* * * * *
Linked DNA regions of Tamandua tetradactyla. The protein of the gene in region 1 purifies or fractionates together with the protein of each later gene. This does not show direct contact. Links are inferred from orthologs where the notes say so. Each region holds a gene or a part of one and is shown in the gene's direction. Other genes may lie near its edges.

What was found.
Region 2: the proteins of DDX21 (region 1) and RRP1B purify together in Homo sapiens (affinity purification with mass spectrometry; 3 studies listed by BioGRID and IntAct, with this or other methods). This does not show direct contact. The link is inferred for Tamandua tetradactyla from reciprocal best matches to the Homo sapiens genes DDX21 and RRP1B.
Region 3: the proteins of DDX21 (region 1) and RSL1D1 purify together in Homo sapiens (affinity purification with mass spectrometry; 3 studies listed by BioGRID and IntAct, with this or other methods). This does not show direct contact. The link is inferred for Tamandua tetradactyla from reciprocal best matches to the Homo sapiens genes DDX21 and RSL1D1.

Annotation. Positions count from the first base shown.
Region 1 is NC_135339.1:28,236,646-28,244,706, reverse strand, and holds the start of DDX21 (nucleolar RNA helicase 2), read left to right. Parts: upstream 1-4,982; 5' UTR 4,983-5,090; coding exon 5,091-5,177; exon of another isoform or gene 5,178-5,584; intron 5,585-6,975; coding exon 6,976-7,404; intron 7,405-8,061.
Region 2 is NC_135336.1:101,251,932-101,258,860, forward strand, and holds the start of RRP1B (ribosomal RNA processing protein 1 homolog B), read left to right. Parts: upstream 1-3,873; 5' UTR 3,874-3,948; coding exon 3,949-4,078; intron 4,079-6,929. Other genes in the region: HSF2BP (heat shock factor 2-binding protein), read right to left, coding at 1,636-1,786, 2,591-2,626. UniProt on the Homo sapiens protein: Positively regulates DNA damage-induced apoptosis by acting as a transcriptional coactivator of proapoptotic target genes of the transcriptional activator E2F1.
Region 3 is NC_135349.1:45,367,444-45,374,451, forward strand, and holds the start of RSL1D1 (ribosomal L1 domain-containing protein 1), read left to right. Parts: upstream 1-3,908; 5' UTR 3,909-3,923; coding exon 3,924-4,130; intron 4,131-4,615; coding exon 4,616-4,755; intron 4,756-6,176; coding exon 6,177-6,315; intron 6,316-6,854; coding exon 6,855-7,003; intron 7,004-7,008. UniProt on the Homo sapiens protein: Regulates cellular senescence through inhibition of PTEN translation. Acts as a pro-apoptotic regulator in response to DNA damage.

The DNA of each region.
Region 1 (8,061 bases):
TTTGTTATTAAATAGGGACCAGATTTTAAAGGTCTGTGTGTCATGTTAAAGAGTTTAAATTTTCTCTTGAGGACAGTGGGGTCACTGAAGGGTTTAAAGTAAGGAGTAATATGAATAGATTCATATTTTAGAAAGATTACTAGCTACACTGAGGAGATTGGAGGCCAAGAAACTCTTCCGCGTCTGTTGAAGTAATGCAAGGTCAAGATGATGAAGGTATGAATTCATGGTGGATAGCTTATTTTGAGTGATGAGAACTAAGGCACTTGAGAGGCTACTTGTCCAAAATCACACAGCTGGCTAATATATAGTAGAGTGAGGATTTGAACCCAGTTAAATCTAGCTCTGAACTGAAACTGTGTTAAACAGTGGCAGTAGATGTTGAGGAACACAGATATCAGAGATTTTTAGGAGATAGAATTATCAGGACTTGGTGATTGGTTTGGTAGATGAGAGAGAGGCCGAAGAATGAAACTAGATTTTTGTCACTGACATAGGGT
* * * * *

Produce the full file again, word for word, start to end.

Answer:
Linked DNA regions of Tamandua tetradactyla. The protein of the gene in region 1 purifies or fractionates together with the protein of each later gene. This does not show direct contact. Links are inferred from orthologs where the notes say so. Each region holds a gene or a part of one and is shown in the gene's direction. Other genes may lie near its edges.

What was found.
Region 2: the proteins of DDX21 (region 1) and RRP1B purify together in Homo sapiens (affinity purification with mass spectrometry; 3 studies listed by BioGRID and IntAct, with this or other methods). This does not show direct contact. The link is inferred for Tamandua tetradactyla from reciprocal best matches to the Homo sapiens genes DDX21 and RRP1B.
Region 3: the proteins of DDX21 (region 1) and RSL1D1 purify together in Homo sapiens (affinity purification with mass spectrometry; 3 studies listed by BioGRID and IntAct, with this or other methods). This does not show direct contact. The link is inferred for Tamandua tetradactyla from reciprocal best matches to the Homo sapiens genes DDX21 and RSL1D1.

Annotation. Positions count from the first base shown.
Region 1 is NC_135339.1:28,236,646-28,244,706, reverse strand, and holds the start of DDX21 (nucleolar RNA helicase 2), read left to right. Parts: upstream 1-4,982; 5' UTR 4,983-5,090; coding exon 5,091-5,177; exon of another isoform or gene 5,178-5,584; intron 5,585-6,975; coding exon 6,976-7,404; intron 7,405-8,061.
Region 2 is NC_135336.1:101,251,932-101,258,860, forward strand, and holds the start of RRP1B (ribosomal RNA processing protein 1 homolog B), read left to right. Parts: upstream 1-3,873; 5' UTR 3,874-3,948; coding exon 3,949-4,078; intron 4,079-6,929. Other genes in the region: HSF2BP (heat shock factor 2-binding protein), read right to left, coding at 1,636-1,786, 2,591-2,626. UniProt on the Homo sapiens protein: Positively regulates DNA damage-induced apoptosis by acting as a transcriptional coactivator of proapoptotic target genes of the transcriptional activator E2F1.
Region 3 is NC_135349.1:45,367,444-45,374,451, forward strand, and holds the start of RSL1D1 (ribosomal L1 domain-containing protein 1), read left to right. Parts: upstream 1-3,908; 5' UTR 3,909-3,923; coding exon 3,924-4,130; intron 4,131-4,615; coding exon 4,616-4,755; intron 4,756-6,176; coding exon 6,177-6,315; intron 6,316-6,854; coding exon 6,855-7,003; intron 7,004-7,008. UniProt on the Homo sapiens protein: Regulates cellular senescence through inhibition of PTEN translation. Acts as a pro-apoptotic regulator in response to DNA damage.

The DNA of each region.
Region 1 (8,061 bases):
TTTGTTATTAAATAGGGACCAGATTTTAAAGGTCTGTGTGTCATGTTAAAGAGTTTAAATTTTCTCTTGAGGACAGTGGGGTCACTGAAGGGTTTAAAGTAAGGAGTAATATGAATAGATTCATATTTTAGAAAGATTACTAGCTACACTGAGGAGATTGGAGGCCAAGAAACTCTTCCGCGTCTGTTGAAGTAATGCAAGGTCAAGATGATGAAGGTATGAATTCATGGTGGATAGCTTATTTTGAGTGATGAGAACTAAGGCACTTGAGAGGCTACTTGTCCAAAATCACACAGCTGGCTAATATATAGTAGAGTGAGGATTTGAACCCAGTTAAATCTAGCTCTGAACTGAAACTGTGTTAAACAGTGGCAGTAGATGTTGAGGAACACAGATATCAGAGATTTTTAGGAGATAGAATTATCAGGACTTGGTGATTGGTTTGGTAGATGAGAGAGAGGCCGAAGAATGAAACTAGATTTTTGTCACTGACATAGGGT